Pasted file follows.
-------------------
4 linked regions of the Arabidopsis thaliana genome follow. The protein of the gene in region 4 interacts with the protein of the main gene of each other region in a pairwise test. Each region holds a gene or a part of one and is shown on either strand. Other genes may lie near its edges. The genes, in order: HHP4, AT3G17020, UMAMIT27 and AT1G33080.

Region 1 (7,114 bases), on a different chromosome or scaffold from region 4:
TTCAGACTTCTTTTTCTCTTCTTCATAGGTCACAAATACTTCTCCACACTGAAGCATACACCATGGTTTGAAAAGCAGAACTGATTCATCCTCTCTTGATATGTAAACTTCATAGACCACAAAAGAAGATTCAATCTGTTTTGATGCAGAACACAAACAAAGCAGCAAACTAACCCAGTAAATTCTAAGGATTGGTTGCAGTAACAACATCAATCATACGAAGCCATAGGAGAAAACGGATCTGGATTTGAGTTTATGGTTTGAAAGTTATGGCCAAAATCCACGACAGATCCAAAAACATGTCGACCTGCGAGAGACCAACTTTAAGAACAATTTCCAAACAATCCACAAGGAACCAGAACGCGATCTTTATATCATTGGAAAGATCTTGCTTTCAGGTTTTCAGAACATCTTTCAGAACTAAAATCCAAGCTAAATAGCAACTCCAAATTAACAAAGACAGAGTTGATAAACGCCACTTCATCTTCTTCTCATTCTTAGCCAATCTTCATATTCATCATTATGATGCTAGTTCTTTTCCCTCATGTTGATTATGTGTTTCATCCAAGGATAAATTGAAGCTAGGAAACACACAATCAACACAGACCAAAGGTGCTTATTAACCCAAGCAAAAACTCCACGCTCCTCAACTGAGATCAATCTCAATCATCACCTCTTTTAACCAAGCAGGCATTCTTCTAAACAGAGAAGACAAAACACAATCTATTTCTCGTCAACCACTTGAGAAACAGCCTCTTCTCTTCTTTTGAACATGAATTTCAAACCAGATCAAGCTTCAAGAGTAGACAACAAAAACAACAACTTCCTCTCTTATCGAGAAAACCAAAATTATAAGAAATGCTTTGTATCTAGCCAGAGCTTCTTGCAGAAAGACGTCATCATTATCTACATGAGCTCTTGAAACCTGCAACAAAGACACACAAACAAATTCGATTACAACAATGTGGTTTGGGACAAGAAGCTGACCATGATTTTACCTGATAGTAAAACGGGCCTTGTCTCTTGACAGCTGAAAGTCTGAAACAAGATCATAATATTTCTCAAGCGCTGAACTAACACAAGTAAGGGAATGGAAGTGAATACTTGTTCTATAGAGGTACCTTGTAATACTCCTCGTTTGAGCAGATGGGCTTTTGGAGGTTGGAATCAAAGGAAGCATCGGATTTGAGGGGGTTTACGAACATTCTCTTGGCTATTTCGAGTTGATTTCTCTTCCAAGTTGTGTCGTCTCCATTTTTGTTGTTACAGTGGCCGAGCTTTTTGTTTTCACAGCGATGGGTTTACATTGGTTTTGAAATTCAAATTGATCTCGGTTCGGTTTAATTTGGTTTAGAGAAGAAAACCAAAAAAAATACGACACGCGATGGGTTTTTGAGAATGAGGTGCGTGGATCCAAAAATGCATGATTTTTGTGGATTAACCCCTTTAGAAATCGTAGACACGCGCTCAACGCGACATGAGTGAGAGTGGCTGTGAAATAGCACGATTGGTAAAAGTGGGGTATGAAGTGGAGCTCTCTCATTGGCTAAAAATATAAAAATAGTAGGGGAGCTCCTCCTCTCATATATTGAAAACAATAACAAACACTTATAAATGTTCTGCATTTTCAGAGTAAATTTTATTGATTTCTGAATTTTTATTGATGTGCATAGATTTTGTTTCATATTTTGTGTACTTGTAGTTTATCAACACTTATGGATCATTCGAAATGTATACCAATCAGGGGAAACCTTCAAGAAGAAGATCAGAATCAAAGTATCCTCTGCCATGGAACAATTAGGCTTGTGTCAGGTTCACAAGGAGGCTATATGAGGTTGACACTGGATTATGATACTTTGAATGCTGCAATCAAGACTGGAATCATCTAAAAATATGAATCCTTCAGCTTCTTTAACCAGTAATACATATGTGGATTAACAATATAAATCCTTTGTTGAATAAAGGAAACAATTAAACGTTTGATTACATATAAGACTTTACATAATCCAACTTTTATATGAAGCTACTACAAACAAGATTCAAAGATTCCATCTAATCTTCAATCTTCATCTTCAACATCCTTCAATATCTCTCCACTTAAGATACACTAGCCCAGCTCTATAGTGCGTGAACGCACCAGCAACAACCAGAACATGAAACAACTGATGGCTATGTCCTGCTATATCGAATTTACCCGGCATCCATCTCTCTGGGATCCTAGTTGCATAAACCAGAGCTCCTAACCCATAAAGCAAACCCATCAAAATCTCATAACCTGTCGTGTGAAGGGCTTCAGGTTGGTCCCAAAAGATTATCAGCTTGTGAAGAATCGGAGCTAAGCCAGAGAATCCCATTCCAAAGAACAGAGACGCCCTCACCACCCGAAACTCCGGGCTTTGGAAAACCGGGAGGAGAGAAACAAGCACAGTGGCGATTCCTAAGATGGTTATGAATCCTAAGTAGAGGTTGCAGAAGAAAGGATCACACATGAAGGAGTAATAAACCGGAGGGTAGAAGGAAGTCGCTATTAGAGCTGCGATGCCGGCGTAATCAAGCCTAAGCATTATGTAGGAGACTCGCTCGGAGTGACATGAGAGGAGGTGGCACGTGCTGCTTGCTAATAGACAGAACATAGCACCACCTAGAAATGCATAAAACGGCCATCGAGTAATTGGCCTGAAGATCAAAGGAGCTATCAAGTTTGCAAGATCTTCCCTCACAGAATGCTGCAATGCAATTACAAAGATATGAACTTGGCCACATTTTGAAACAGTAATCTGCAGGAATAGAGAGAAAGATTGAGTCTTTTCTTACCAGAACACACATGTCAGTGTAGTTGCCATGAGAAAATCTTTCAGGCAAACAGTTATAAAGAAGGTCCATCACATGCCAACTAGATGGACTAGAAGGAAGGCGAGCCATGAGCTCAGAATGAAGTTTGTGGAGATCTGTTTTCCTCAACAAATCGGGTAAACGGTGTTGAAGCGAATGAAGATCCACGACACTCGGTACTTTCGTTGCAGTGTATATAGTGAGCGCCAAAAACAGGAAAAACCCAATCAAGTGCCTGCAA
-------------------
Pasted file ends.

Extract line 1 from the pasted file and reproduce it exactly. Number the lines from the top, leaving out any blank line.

4 linked regions of the Arabidopsis thaliana genome follow. The protein of the gene in region 4 interacts with the protein of the main gene of each other region in a pairwise test. Each region holds a gene or a part of one and is shown on either strand. Other genes may lie near its edges. The genes, in order: HHP4, AT3G17020, UMAMIT27 and AT1G33080.